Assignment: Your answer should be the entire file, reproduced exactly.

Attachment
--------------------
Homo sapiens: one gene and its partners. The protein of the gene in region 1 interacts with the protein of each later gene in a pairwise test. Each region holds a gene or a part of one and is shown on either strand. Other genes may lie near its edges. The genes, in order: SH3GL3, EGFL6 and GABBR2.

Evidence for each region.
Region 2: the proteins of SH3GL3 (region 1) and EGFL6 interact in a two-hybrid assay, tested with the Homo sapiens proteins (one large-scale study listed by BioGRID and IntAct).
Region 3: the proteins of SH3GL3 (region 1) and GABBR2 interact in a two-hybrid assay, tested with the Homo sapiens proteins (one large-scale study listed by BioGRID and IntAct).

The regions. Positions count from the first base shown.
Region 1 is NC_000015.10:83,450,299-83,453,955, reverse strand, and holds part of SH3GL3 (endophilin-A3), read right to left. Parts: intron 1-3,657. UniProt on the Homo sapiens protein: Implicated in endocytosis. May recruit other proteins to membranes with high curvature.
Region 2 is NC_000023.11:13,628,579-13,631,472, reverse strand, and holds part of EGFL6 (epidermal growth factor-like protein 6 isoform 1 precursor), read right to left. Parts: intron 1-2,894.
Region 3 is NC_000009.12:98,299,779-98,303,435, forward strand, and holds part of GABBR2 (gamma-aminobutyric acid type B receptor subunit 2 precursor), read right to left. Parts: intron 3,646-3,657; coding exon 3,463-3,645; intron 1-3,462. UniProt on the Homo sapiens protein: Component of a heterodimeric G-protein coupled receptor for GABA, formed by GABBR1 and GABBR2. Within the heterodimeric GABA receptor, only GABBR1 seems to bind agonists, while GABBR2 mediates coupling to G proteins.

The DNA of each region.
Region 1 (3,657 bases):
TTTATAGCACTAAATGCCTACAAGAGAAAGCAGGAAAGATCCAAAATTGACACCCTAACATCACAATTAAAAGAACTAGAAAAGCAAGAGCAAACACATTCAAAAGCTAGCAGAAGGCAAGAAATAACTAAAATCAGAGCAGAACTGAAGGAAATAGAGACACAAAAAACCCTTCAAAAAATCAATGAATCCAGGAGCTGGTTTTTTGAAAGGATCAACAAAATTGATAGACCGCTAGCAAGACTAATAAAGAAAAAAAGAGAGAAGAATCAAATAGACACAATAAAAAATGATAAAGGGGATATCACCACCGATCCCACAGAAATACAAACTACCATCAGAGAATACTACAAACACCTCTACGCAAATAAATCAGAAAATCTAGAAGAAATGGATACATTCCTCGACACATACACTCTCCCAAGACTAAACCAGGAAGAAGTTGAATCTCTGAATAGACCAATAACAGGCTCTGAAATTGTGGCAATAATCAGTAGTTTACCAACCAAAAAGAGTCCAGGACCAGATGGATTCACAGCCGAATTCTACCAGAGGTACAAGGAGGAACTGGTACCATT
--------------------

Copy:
Homo sapiens: one gene and its partners. The protein of the gene in region 1 interacts with the protein of each later gene in a pairwise test. Each region holds a gene or a part of one and is shown on either strand. Other genes may lie near its edges. The genes, in order: SH3GL3, EGFL6 and GABBR2.

Evidence for each region.
Region 2: the proteins of SH3GL3 (region 1) and EGFL6 interact in a two-hybrid assay, tested with the Homo sapiens proteins (one large-scale study listed by BioGRID and IntAct).
Region 3: the proteins of SH3GL3 (region 1) and GABBR2 interact in a two-hybrid assay, tested with the Homo sapiens proteins (one large-scale study listed by BioGRID and IntAct).

The regions. Positions count from the first base shown.
Region 1 is NC_000015.10:83,450,299-83,453,955, reverse strand, and holds part of SH3GL3 (endophilin-A3), read right to left. Parts: intron 1-3,657. UniProt on the Homo sapiens protein: Implicated in endocytosis. May recruit other proteins to membranes with high curvature.
Region 2 is NC_000023.11:13,628,579-13,631,472, reverse strand, and holds part of EGFL6 (epidermal growth factor-like protein 6 isoform 1 precursor), read right to left. Parts: intron 1-2,894.
Region 3 is NC_000009.12:98,299,779-98,303,435, forward strand, and holds part of GABBR2 (gamma-aminobutyric acid type B receptor subunit 2 precursor), read right to left. Parts: intron 3,646-3,657; coding exon 3,463-3,645; intron 1-3,462. UniProt on the Homo sapiens protein: Component of a heterodimeric G-protein coupled receptor for GABA, formed by GABBR1 and GABBR2. Within the heterodimeric GABA receptor, only GABBR1 seems to bind agonists, while GABBR2 mediates coupling to G proteins.

The DNA of each region.
Region 1 (3,657 bases):
TTTATAGCACTAAATGCCTACAAGAGAAAGCAGGAAAGATCCAAAATTGACACCCTAACATCACAATTAAAAGAACTAGAAAAGCAAGAGCAAACACATTCAAAAGCTAGCAGAAGGCAAGAAATAACTAAAATCAGAGCAGAACTGAAGGAAATAGAGACACAAAAAACCCTTCAAAAAATCAATGAATCCAGGAGCTGGTTTTTTGAAAGGATCAACAAAATTGATAGACCGCTAGCAAGACTAATAAAGAAAAAAAGAGAGAAGAATCAAATAGACACAATAAAAAATGATAAAGGGGATATCACCACCGATCCCACAGAAATACAAACTACCATCAGAGAATACTACAAACACCTCTACGCAAATAAATCAGAAAATCTAGAAGAAATGGATACATTCCTCGACACATACACTCTCCCAAGACTAAACCAGGAAGAAGTTGAATCTCTGAATAGACCAATAACAGGCTCTGAAATTGTGGCAATAATCAGTAGTTTACCAACCAAAAAGAGTCCAGGACCAGATGGATTCACAGCCGAATTCTACCAGAGGTACAAGGAGGAACTGGTACCATT